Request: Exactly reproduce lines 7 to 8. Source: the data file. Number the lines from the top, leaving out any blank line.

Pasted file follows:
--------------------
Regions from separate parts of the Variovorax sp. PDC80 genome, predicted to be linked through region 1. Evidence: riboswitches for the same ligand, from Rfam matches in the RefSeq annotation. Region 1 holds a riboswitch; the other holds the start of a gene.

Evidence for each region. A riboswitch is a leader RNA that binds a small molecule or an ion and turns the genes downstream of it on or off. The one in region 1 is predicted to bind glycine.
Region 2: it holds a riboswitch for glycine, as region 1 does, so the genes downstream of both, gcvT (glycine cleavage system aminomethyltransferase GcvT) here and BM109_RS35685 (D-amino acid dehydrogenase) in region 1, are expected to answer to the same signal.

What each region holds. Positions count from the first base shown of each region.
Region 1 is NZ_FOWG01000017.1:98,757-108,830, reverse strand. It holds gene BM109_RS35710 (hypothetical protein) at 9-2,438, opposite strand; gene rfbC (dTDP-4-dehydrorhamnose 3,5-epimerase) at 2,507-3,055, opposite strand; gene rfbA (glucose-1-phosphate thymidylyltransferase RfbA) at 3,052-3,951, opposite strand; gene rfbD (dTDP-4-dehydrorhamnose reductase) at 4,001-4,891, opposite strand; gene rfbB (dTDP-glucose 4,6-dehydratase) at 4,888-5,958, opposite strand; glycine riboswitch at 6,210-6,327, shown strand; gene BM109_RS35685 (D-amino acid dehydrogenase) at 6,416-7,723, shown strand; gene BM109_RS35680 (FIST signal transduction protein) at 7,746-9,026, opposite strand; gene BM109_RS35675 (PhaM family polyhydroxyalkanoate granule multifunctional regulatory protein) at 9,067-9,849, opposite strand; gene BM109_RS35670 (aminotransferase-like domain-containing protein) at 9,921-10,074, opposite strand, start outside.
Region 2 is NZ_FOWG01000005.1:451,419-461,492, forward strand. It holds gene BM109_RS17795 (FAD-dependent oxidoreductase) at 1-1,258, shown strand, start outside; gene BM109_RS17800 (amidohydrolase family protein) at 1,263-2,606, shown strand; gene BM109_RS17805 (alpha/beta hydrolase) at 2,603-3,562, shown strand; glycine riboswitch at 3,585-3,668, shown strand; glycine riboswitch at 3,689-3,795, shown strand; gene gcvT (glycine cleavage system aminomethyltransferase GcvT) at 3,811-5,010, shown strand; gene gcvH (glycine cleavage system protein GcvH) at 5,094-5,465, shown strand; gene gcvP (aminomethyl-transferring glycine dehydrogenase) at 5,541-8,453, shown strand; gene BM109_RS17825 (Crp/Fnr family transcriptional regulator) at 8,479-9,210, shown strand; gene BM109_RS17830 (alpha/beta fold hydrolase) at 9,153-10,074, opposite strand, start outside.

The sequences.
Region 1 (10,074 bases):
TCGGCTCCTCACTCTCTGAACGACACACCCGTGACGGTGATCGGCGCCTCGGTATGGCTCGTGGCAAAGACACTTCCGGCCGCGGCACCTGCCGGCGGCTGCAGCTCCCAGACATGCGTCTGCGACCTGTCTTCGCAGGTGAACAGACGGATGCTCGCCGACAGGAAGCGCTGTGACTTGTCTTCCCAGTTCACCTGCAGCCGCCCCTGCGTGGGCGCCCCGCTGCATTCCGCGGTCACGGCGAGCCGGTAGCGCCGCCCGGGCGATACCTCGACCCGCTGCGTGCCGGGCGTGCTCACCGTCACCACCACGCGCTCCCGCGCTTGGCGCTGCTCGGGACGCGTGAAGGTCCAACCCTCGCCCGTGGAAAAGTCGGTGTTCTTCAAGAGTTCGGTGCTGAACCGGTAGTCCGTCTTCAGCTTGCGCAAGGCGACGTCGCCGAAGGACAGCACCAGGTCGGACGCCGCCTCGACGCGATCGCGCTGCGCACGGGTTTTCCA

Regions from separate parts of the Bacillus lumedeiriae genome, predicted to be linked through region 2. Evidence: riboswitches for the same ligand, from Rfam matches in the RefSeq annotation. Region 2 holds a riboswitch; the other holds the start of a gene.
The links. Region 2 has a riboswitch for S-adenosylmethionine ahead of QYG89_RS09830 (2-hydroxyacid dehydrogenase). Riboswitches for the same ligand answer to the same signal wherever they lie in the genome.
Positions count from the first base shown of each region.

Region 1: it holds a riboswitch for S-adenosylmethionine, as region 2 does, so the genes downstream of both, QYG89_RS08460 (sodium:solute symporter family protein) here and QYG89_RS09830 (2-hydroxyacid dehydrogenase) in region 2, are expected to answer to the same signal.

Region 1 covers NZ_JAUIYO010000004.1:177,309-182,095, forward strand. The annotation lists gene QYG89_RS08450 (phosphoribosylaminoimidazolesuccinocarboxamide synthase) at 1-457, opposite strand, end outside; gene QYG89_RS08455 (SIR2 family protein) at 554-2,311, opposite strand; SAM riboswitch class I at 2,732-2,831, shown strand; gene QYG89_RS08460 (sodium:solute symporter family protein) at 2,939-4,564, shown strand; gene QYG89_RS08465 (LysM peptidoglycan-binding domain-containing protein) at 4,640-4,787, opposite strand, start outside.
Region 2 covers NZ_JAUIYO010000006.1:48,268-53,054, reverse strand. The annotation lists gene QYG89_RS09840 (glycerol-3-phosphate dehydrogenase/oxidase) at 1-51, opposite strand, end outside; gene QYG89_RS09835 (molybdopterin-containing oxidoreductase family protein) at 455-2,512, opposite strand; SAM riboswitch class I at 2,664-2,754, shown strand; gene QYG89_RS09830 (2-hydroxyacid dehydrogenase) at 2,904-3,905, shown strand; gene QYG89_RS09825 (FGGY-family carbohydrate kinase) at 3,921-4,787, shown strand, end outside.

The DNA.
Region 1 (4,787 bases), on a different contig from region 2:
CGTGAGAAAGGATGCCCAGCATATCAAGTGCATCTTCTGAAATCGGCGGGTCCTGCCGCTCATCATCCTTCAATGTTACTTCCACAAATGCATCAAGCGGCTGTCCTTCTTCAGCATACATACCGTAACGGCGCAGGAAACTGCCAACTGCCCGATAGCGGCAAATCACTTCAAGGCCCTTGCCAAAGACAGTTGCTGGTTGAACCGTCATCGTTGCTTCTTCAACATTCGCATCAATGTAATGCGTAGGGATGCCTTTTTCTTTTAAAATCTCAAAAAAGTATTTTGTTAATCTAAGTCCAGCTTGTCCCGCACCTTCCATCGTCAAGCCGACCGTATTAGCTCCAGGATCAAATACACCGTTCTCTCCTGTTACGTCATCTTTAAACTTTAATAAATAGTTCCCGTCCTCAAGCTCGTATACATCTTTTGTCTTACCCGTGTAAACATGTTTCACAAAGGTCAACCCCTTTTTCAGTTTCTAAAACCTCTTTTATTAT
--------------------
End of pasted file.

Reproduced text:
The sequences.
Region 1 (10,074 bases):